Migrant Haj pilgrims rejoice after two years of COVID-19 absenceSEXI News

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Mecca: Among the thousands of Muslims who arrived in Mecca this week for the annual Hajj pilgrimage, perhaps none had a more difficult journey than Adam Mohammed, 53, an electrical engineer from the United Kingdom.

Mohamed, who is of Iraqi-Kurdish descent, decided to travel to Saudi Arabia last year on foot, a journey of more than 7,000 kilometers (4,350 miles) that took him from Jordan to nine countries before crossing into a northwestern Saudi city. Took through. Tabuk.

Muslim pilgrims arrive outside the Grand Mosque in Saudi Arabia's holy city of Mecca on July 5 - AFP
Muslim pilgrims arrive outside the Grand Mosque in Saudi Arabia’s holy city of Mecca on July 5 – AFP

The journey was made more dramatic by the fact that when he began his journey 11 months earlier, pushing a cart in front of him containing his food and other supplies, not knowing that he would be able to reach the holy mosques Or not in Mecca and Medina.

It was only in April that Saudi Arabia, which banned foreign pilgrims in 2020 and 2021 as part of efforts to mitigate the coronavirus pandemic, announced that a million Muslims would be able to participate this year, including 850,000 from abroad.

A Muslim pilgrim walks outside the Grand Mosque in the holy city of Mecca, Saudi Arabia in July.  — AFP
A Muslim pilgrim walks outside the Grand Mosque in the holy city of Mecca, Saudi Arabia in July. — AFP

Now safely in Mecca, Mohammed has no regrets, about 15 kilograms (33 lb) lighter than when he started.

“I cried when I first arrived. It’s an incredible feeling,” he told AFP.

“My journey was exhausting. I stopped at several places for rest. But I was focused on one thing: I’m 53, so what if I left 11 months on the road to reach God’s house? Shall I? It’s possible.”

Pilgrims are pictured on the Jabal al-Noor 'mountain of light', overlooking the holy city of Mecca.  — AFP
Pilgrims are pictured on the Jabal al-Noor ‘mountain of light’, overlooking the holy city of Mecca. — AFP

Mohamed said Saudi authorities have allowed him and his wife and two daughters, who have flown from Britain to the Gulf Kingdom, to participate in the Hajj, which includes a series of religious rites performed in Mecca and the surrounding areas of western Saudi Arabia. The series completes. ,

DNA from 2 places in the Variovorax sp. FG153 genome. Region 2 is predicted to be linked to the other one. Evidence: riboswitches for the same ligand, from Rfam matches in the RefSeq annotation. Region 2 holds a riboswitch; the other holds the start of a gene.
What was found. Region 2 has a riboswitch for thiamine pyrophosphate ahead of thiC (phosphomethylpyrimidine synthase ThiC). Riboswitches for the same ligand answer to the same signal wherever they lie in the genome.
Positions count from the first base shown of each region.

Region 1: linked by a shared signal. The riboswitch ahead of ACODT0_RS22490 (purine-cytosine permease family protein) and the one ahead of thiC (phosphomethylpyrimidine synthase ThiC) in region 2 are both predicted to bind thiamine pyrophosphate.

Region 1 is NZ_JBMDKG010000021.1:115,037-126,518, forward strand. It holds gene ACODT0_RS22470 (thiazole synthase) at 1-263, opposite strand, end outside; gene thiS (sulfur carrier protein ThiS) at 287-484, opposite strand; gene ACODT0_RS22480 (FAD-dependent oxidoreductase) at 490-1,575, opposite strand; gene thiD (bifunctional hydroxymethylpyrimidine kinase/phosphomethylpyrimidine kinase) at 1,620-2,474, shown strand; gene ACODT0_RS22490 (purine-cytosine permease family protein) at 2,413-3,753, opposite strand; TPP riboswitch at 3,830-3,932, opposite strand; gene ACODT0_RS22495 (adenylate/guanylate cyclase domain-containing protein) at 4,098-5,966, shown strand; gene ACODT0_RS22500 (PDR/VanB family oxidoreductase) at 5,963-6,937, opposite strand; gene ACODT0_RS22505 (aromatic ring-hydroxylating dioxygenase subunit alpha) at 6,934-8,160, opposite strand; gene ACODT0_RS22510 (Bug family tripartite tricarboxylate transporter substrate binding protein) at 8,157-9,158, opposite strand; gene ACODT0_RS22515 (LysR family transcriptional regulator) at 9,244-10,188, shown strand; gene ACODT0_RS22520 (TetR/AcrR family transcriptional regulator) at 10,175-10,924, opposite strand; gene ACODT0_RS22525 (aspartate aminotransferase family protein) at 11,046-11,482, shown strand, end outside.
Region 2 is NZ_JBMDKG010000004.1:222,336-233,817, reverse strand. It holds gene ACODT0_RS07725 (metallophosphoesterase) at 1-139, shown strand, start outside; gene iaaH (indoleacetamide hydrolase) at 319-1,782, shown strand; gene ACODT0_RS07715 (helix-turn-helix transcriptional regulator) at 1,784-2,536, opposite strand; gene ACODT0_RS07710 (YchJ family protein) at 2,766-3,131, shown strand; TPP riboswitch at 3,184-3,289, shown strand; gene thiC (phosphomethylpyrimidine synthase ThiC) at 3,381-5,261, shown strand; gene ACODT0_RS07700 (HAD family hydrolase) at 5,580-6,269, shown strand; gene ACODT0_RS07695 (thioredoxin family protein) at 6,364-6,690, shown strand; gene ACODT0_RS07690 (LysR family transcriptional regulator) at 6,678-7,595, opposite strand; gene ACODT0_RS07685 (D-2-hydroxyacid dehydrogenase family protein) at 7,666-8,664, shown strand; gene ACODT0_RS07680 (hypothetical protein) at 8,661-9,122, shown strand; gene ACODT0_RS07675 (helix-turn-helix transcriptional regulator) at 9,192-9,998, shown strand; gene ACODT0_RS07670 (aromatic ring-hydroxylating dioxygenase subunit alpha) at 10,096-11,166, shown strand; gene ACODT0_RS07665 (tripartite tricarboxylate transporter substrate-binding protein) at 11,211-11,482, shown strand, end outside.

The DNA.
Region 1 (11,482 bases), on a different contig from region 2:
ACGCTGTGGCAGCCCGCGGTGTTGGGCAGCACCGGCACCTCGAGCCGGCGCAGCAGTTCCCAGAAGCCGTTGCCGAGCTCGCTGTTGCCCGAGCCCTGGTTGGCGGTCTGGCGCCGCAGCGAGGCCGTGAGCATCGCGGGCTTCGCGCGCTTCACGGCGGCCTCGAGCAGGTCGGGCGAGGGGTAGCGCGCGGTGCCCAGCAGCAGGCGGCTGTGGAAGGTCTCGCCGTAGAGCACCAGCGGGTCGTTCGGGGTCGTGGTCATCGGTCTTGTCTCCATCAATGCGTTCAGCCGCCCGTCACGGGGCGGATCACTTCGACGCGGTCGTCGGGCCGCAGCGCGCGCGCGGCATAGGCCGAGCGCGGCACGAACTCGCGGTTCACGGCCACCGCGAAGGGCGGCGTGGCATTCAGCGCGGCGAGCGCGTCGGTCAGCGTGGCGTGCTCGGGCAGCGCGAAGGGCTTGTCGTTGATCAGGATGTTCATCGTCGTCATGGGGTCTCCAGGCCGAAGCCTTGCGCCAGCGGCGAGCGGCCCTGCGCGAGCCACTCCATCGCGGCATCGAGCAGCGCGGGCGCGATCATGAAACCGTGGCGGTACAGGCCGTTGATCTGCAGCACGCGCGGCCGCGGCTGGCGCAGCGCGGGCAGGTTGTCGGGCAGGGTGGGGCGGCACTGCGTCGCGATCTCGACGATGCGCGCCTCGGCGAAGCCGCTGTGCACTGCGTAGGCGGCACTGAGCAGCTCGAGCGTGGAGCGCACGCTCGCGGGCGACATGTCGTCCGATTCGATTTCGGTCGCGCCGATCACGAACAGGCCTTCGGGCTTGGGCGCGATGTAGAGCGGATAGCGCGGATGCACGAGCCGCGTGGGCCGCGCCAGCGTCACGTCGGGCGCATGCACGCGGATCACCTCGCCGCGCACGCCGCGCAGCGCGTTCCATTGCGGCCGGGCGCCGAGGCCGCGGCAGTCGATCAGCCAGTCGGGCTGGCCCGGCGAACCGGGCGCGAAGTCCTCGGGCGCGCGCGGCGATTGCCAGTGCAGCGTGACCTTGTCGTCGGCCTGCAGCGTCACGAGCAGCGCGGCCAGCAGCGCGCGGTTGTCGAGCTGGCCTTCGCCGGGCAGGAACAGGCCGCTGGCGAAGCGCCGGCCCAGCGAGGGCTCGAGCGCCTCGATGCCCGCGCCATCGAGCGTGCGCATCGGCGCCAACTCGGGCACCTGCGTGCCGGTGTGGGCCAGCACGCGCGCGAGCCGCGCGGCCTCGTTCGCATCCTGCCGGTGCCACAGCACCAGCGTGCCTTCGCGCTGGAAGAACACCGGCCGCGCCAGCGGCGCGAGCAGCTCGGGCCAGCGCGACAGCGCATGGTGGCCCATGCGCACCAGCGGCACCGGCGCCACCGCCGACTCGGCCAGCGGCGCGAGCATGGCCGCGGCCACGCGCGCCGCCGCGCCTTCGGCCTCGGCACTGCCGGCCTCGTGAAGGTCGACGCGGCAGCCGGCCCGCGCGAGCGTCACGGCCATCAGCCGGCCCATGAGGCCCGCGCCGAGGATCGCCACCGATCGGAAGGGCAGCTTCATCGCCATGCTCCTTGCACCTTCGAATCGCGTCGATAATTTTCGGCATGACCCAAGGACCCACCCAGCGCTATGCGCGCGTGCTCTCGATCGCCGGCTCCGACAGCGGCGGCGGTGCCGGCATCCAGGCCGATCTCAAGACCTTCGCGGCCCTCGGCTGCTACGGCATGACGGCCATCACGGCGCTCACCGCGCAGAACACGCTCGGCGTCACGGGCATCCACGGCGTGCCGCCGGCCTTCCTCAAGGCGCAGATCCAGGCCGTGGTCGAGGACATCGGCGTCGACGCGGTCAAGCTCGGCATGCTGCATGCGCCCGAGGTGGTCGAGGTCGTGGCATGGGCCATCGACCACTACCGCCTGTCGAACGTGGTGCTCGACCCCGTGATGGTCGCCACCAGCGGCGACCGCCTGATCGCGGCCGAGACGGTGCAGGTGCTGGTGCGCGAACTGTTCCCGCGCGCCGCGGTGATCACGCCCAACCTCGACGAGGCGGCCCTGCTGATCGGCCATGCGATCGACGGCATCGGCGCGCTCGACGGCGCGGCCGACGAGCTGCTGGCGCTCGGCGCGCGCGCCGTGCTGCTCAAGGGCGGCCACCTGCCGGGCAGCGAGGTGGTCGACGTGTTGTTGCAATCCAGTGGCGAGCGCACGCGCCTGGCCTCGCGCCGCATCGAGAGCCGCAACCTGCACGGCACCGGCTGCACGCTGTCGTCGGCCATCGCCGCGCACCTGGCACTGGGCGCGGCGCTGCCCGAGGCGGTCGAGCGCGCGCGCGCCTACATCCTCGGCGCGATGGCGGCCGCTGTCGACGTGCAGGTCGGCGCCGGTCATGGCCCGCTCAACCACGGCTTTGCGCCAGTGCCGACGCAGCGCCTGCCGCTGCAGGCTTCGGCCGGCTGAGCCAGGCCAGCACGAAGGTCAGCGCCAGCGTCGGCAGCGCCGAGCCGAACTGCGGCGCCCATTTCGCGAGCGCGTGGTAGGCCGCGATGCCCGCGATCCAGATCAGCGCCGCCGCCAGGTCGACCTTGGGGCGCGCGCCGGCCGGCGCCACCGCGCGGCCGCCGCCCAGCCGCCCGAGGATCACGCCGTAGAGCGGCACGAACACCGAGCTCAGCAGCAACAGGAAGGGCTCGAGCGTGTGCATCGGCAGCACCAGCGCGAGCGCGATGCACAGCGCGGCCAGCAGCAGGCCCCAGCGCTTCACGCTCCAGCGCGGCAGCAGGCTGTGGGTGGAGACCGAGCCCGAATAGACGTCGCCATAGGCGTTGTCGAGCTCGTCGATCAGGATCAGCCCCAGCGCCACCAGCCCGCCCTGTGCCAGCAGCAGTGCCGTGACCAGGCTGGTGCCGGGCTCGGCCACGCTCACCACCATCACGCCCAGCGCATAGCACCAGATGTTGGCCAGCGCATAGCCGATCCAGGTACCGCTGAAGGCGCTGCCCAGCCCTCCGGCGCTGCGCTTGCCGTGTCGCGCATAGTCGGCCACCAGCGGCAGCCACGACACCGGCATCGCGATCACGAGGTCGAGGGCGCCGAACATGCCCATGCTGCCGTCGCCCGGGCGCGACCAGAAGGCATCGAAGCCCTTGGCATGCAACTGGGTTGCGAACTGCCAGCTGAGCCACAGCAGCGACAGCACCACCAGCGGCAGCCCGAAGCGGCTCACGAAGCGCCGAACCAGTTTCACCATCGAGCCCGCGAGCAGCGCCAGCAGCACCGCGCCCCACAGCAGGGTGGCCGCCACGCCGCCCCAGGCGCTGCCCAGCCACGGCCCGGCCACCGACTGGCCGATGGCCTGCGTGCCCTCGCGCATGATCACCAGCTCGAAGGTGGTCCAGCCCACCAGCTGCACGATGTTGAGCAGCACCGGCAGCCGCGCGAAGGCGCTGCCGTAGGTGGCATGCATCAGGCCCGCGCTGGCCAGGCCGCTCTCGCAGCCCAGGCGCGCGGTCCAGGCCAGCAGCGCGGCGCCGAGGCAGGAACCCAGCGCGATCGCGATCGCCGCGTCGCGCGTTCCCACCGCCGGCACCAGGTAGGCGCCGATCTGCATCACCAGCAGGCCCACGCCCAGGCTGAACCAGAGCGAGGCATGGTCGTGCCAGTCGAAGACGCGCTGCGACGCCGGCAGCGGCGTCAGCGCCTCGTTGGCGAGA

Most of the other foreigners who perform the rituals have been selected through a lottery system.

Muslim pilgrims arrive outside the Grand Mosque in Saudi Arabia's holy city of Mecca on July 5 - AFP
Muslim pilgrims arrive outside the Grand Mosque in Saudi Arabia’s holy city of Mecca on July 5 – AFP

‘it’s my dream’

One of the five pillars of Islam, Hajj should be performed by all able-bodied Muslims who have the means at least once in their lives.

But pandemic restrictions have forced countless pilgrims based outside Saudi Arabia to put their plans on hold.

A female pilgrim prays atop Jabal al-Noor or 'Mountain of Light'.  — AFP
A female pilgrim prays atop Jabal al-Noor or ‘Mountain of Light’. — AFP

Usually one of the largest religious gatherings in the world, about 2.5 million people attended in 2019 before the pandemic began.

The following year, foreigners were barred and the total number of worshipers was limited to 10,000 to prevent the Hajj from turning into a global super-spreader.

Muslim worshipers offer Isha prayers at the Grand Mosque in the holy city of Mecca, Saudi Arabia.  — AFP
Muslim worshipers offer Isha prayers at the Grand Mosque in the holy city of Mecca, Saudi Arabia. — AFP

In 2021 this figure rose to 60,000 fully vaccinated Saudi citizens and residents.

Hosting the Hajj is a matter of prestige and a powerful source of legitimacy for Saudi rulers.

Muslim worshipers pray around the Kaaba at the Grand Mosque in the holy city of Mecca, Saudi Arabia.  — AFP
Muslim worshipers pray around the Kaaba at the Grand Mosque in the holy city of Mecca, Saudi Arabia. — AFP

The ban on foreign pilgrims caused deep frustration among Muslims around the world, who usually save up for years to attend.

Although the numbers are much higher this year, there are some restrictions: Participants must be Muslims under 65 years of age who have been fully vaccinated and a negative COVID-19 PCR result from a test done within 72 hours of travel. can present.

A Muslim worshiper prays with his hands towards the Kaaba at the Grand Mosque in the holy city of Mecca, Saudi Arabia.  — AFP
A Muslim worshiper prays with his hands towards the Kaaba at the Grand Mosque in the holy city of Mecca, Saudi Arabia. — AFP

Hajj officially begins on Wednesday, and Mecca is already over with worshipers who, like Mohammed, are relieved to finally reach their destination after a long, stressful wait.

A 30-year-old Russian pilgrim, who gave her name as Halima, said she had envisioned living in Mecca for more than a decade.

Muslim worshipers pray around the Kaaba at the Grand Mosque in the holy city of Mecca, Saudi Arabia.  — AFP
Muslim worshipers pray around the Kaaba at the Grand Mosque in the holy city of Mecca, Saudi Arabia. — AFP

Hajj costs at least $5,000 per person, and Halima said she shared her story with friends to raise money for both her and her father’s visit.

“Yesterday was the first time I saw the Kaaba,” he said, referring to the large black cube structure in the center of the Grand Mosque.

Muslim pilgrims pray at the Grand Mosque in the holy city of Mecca, Saudi Arabia, on July 5, 2022.  - AFP
Muslim pilgrims pray at the Grand Mosque in the holy city of Mecca, Saudi Arabia, on July 5, 2022. – AFP

“It’s my dream to be here, and now I’m living it.”

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